Workshop News

Please dig deep and support our work

Nov. 20, 2015

The Investigative Reporting Workshop has had an amazing year! Just look at our hard-hitting reports on and you’ll see why. We accomplished so much because of your generosity.

The new year promises to be equally extraordinary. But we can’t do it without you. Investigative journalism is expensive and takes time — but it’s vital for a strong democracy and an empowered citizenry. 

That’s why we hope you’ll continue to support our work with a donation this holiday season. All of the funding support for our investigations comes from foundation partners and individual supporters like you.  

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Lewis, Donald attend Dutch conference

Nov. 16, 2015

Executive Editor Chuck Lewis and Data Editor David Donald will travel to the Hague in the Netherlands to speak to reporters and editors attending the annual Dutch-Flemish Association for Investigative Journalism (VVOJ) conference Nov. 19-21. 

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Lewis at Reuters Institute

Oct. 22, 2015

On Friday, Workshop Executive Editor Chuck Lewis will speak on the topic of “Investigative Journalism and U.S. Politics” at Oxford University's Reuters Institute for the Study of Journalism. Lewis is on sabbatical from teaching at American University and is a Visiting Fellow at the Institute. 

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PBS to re-broadcast 'Nightmare Bacteria'

July 2, 2015

"Hunting the Nightmare Bacteria," a FRONTLINE program co-produced by the Investigative Reporting Workshop, will be re-broadcast on PBS on July 7. Check local listings.

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Update on advanced statistics workshop

June 29, 2015

The advanced statistics workshop run by IRE each spring, and last year hosted by the Investigative Reporting Workshop here in Washington, has been canceled this year but will be rescheduled for May 2016 at the Workshop offices at American University.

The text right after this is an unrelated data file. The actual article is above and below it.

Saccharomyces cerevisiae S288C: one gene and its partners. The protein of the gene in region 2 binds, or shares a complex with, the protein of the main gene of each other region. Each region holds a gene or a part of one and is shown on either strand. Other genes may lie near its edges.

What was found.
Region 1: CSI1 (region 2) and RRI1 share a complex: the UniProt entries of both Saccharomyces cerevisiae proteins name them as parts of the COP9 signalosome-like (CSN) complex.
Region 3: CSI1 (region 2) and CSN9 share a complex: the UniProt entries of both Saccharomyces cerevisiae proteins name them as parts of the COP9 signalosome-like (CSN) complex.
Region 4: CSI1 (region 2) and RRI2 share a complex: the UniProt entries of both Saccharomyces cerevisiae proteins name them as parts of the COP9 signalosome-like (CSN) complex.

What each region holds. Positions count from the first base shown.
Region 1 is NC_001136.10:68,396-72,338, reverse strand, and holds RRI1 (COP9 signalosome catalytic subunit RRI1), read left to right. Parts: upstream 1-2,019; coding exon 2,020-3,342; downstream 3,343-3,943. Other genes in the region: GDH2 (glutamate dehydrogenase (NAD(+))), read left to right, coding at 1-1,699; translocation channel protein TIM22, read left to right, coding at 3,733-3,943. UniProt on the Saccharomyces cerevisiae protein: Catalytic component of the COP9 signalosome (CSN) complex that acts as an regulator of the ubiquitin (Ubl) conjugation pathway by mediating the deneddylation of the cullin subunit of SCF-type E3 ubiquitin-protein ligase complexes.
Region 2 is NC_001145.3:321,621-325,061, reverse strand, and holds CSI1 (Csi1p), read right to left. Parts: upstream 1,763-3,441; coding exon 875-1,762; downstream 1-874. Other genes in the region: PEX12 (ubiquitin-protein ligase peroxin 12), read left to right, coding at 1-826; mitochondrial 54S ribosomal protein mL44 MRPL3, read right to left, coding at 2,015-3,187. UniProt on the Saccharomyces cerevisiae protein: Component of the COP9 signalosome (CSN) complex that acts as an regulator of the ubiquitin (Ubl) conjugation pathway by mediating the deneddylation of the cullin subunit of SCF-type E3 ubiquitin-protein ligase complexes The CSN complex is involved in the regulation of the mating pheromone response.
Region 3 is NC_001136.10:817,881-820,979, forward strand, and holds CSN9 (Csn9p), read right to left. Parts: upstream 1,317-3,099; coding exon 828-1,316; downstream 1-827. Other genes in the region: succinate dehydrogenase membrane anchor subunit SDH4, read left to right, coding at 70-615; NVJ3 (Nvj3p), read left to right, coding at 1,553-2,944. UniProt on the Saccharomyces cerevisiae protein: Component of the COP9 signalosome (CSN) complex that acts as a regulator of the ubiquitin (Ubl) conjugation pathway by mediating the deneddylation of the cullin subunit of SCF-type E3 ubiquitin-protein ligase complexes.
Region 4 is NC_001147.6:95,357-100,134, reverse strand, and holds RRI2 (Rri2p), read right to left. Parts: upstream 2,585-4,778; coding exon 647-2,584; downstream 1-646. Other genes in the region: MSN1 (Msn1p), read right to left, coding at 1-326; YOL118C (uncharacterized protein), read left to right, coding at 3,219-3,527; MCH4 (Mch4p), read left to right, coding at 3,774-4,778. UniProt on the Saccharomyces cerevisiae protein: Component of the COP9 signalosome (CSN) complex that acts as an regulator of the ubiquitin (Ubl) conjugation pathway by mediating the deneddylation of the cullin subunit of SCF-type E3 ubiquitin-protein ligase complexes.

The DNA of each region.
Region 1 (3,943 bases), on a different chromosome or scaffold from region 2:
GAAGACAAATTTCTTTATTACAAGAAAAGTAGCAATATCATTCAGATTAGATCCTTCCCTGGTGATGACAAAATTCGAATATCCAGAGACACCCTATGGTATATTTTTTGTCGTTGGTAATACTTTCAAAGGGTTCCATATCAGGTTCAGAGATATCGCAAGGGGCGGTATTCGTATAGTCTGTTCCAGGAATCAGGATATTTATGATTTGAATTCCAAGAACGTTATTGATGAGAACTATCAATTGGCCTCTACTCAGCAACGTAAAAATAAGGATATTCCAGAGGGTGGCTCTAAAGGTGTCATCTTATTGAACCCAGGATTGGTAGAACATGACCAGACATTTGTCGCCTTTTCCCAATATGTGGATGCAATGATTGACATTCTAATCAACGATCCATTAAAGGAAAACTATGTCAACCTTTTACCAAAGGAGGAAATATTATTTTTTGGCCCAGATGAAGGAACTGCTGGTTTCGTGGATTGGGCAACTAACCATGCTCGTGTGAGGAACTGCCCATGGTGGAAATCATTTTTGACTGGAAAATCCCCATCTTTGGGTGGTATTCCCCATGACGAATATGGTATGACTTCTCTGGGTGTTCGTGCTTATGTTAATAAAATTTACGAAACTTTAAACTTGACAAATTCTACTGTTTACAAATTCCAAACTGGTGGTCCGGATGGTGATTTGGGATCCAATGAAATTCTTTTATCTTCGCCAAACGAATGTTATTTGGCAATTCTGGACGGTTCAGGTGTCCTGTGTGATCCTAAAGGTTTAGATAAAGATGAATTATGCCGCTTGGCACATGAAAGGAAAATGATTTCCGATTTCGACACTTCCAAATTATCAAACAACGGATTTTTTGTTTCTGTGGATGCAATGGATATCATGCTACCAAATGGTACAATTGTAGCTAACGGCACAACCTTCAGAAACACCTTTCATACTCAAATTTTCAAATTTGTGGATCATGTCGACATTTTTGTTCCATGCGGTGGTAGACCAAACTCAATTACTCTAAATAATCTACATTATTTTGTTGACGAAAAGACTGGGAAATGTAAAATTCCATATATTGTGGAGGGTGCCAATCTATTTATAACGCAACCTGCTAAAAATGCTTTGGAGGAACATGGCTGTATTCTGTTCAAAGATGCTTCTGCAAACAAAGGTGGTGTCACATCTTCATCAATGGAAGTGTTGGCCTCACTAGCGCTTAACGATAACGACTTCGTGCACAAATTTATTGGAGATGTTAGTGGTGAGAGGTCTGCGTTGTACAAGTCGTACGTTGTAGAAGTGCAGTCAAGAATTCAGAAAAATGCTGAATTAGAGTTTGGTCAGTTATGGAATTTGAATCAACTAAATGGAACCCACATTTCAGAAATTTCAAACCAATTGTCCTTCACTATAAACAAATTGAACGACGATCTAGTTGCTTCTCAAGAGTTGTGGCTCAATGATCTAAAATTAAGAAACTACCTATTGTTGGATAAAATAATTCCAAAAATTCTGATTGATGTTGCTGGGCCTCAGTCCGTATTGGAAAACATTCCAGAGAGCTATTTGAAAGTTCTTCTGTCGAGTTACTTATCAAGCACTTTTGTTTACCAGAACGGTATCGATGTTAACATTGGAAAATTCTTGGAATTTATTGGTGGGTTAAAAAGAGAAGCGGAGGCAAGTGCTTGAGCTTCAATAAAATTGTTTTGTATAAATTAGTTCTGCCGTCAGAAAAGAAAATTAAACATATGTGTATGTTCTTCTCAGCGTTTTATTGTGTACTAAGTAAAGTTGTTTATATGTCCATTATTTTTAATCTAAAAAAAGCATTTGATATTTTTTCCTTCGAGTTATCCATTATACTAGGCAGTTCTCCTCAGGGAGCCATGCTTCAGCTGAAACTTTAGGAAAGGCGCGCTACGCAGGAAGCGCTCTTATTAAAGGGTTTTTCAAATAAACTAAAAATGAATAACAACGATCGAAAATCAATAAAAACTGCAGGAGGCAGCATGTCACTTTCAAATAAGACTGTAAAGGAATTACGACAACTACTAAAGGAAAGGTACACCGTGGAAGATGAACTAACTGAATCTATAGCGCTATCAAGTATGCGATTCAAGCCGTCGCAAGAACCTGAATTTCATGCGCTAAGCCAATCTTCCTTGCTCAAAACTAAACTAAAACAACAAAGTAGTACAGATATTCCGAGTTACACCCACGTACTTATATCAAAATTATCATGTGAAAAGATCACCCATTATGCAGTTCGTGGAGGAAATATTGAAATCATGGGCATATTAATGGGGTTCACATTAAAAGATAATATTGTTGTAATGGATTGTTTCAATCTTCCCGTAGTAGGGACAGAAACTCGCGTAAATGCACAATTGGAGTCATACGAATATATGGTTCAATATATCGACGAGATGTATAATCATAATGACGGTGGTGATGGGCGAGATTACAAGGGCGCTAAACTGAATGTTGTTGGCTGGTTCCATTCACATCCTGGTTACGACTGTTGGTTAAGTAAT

It will again be taught by Jennifer LaFleur, senior editor for data journalism at The Center for Investigative Reporting, and David Donald, formerly data editor for The Center for Public Integrity and now data editor at the Workshop.

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Lewis speaks about future of nonprofit news in Germany

June 15, 2015

The nonprofit journalism ecosystem has been increasing overseas with new reporting centers created in recent years in Germany and elsewhere. Executive Editor Charles Lewis will speak in Magdeburg on Tuesday, June 16, about the future of nonprofit journalism, and in Berlin on Wednesday, June 17. He has been talking about nonprofit investigative journalism and related issues for more than two decades. In 2013 and 2014 alone, he spoke 56 times throughout the U.S. and in five countries (Byron Bay, Sydney and Melbourne, Australia; Rio de Janeiro, Brazil; Bogota, Colombia; Oxford and London, England; and Hamberg, Germany) on three continents.

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New partner for radio docs

May 9, 2015

The Investigative Reporting Workshop, WAMU 88.5 News and Reveal collaborated on "Assault on Justice," a five-month project investigating the use and possible overuse of the charge of "assaulting a police officer" in the District of Columbia.

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'The Trouble with Chicken,' airing May 12

April 17, 2015

When Chicken Sickens: FRONTLINE Goes Inside A Major Salmonella Outbreak and a Broken Food Safety System

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How to apply for 2015 summer internship

Dec. 29, 2014

The Investigative Reporting Workshop, a privately funded, nonprofit news organization at the American University School of Communication in Washington, is looking for smart, engaged students from around the country for summer 2015 internships.

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Highlights of 2014

Nov. 18, 2014

Highlights of our work throughout 2014, with links to major stories.

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Recent News

Racial politics flavor debate over banning menthol cigarettes

Lorillard Tobacco donated nearly four times as much to Republican candidates as to Democrats in the 2014 congressional elections. No surprise there — most businesses count on Republicans to hold the line on regulations and taxes.